Dude (et alios)
Let me put on my “doom and gloom” hat (which I rarely remove- must be why I get “doom and gloom” hat head) and join the fray.
As I’m currently in Mark Twain-land, Missouri, I’ll begin with a quote of his, history doesn’t repeat itself, but it rhymes.
The key, in my view, to empire dominance analysis is discerning the factors that gave rise to the dominance and discovering if those factors are currently helping or hurting.
In Kevin Phillips’ American Theocracy, he argues that the US is the oil empire as Britain was the coal empire and Holland was the wind and sea empire before that. In each case, the dominance in a particular technological form left the nation carrying an obsolete infrastructure as newer technologies and energy realities manifested.
In each case, political leadership, over time, came to rest in the hands of those who owned the infrastructure. Thus, for example, Britain’s coal interests hampered their ability to transition to an oil economy because they were unwilling to write off their investments.
In other words, the earlier alignment of national interest with political leadership’s interest broke down. The political leaders ended up trying to maintain an impossible status quo, dragging the nation down with them.
On a positive note, it isn’t as if the Dutch or British vanished as world powers, they simply gave up the position as driver. Unfortunately, this transition was not a pleasant one.
The die was cast, so to write, on our (in hindsight, foolish, in my view) choice to use the military to try and maintain our oil economy infrastructure when the Reagan administration rolled back the energy conservation legislation of the previous administration.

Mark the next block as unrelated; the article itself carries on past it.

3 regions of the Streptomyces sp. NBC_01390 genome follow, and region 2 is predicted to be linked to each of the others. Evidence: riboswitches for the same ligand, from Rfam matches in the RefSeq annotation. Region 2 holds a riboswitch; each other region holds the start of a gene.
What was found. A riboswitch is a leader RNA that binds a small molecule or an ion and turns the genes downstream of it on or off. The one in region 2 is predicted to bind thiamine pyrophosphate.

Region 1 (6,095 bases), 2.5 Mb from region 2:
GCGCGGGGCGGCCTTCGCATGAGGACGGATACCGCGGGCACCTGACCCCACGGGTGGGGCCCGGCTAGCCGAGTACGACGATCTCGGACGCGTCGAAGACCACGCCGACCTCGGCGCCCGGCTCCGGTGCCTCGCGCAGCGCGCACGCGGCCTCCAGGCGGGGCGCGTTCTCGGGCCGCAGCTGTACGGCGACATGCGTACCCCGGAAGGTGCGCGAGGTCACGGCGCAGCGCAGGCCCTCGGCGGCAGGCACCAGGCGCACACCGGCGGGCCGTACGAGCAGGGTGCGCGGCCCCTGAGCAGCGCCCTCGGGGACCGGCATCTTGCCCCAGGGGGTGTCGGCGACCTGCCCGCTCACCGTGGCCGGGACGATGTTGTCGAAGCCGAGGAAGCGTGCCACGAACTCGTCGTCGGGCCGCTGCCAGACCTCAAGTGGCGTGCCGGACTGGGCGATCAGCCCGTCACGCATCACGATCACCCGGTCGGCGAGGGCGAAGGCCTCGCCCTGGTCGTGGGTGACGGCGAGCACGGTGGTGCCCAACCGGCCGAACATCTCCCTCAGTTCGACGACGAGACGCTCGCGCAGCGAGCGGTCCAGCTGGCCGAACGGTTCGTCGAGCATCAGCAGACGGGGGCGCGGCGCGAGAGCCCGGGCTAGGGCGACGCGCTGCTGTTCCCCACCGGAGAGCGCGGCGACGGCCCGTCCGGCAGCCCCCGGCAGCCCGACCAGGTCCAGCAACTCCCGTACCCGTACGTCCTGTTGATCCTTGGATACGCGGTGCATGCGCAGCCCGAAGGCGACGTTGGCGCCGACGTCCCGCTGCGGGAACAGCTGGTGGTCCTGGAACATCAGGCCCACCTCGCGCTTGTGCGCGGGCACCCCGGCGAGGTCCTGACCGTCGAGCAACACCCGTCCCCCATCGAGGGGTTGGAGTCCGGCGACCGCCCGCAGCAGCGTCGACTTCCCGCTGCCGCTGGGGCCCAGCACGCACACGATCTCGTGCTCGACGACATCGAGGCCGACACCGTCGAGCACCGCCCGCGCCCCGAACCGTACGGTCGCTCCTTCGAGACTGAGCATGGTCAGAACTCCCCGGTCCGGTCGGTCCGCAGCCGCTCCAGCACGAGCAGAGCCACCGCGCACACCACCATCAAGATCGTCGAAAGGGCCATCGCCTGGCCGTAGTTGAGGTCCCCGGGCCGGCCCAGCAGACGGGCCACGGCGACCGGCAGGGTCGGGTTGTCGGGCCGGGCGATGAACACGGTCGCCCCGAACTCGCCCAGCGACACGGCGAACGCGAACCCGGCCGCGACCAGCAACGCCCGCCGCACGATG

In the late 70s we imported a third of our oil. We could have (and were then in the process of) made the transition reasonably gracefully then. Now that we import two thirds of our oil, and are predominately led, at a national level, by oil interests, the transition to a world in which oil is not cheap but expensive will be difficult.
The “illegal alien” problem, which is but a mirror image of the, far more pernicious to our way of life, in my view, US corporate wage rate arbitrage (a.k.a. “outsourcing”) is, relatively speaking, and again, in my view, far less of a problem.
Income transfer policies (welfare, et alia) including those to undocumented immigrants are a “cutting the available pie” issue. Choosing, changing and/or maintaining an infrastructure for a way of life is a “size of the pie” issue.
When the pie is growing, how we slice it is less of a concern. Now that it is not growing (or shrinking depending on perspective) we worry about slicing that pie too thinly. A focus on the slicing and lack of concern for the size of the pie is, in effect, leading us to take our eye off the ball. (And as golfers, we know what happens when we take our eye off the ball….. FORE!)
How one slices the pie is an issue of concern to me (and others) but it isn't nearly as relevant to the argument at hand- the decline of the American economy.
We, in the US, as James Kunstler argues, need to give up our dreams of life in the suburbs with an SUV in the garage of our McMansions- a terribly energy intensive way to live. A way of life that made sense in the 50s when we were an oil exporter is silly when we are a large oil importer.
We, in the US, still have tremendous advantages; a well educated (although this too is slipping) population, lots of resources, lots of fresh water (albeit more in the east than in the west where people are moving), a well-connected water transport system and a relatively easily upgradeable rail system. But we need to get to work. And we won’t as long as we think cheap oil is just over the next horizon.
The US media needs to start promoting a new version of the American Dream.
But enough doom and gloom. The weather is (finally) warming and soon we’ll be chasing that little white ball around again. I, for one, plan to do a lot of walking.
Ciao for now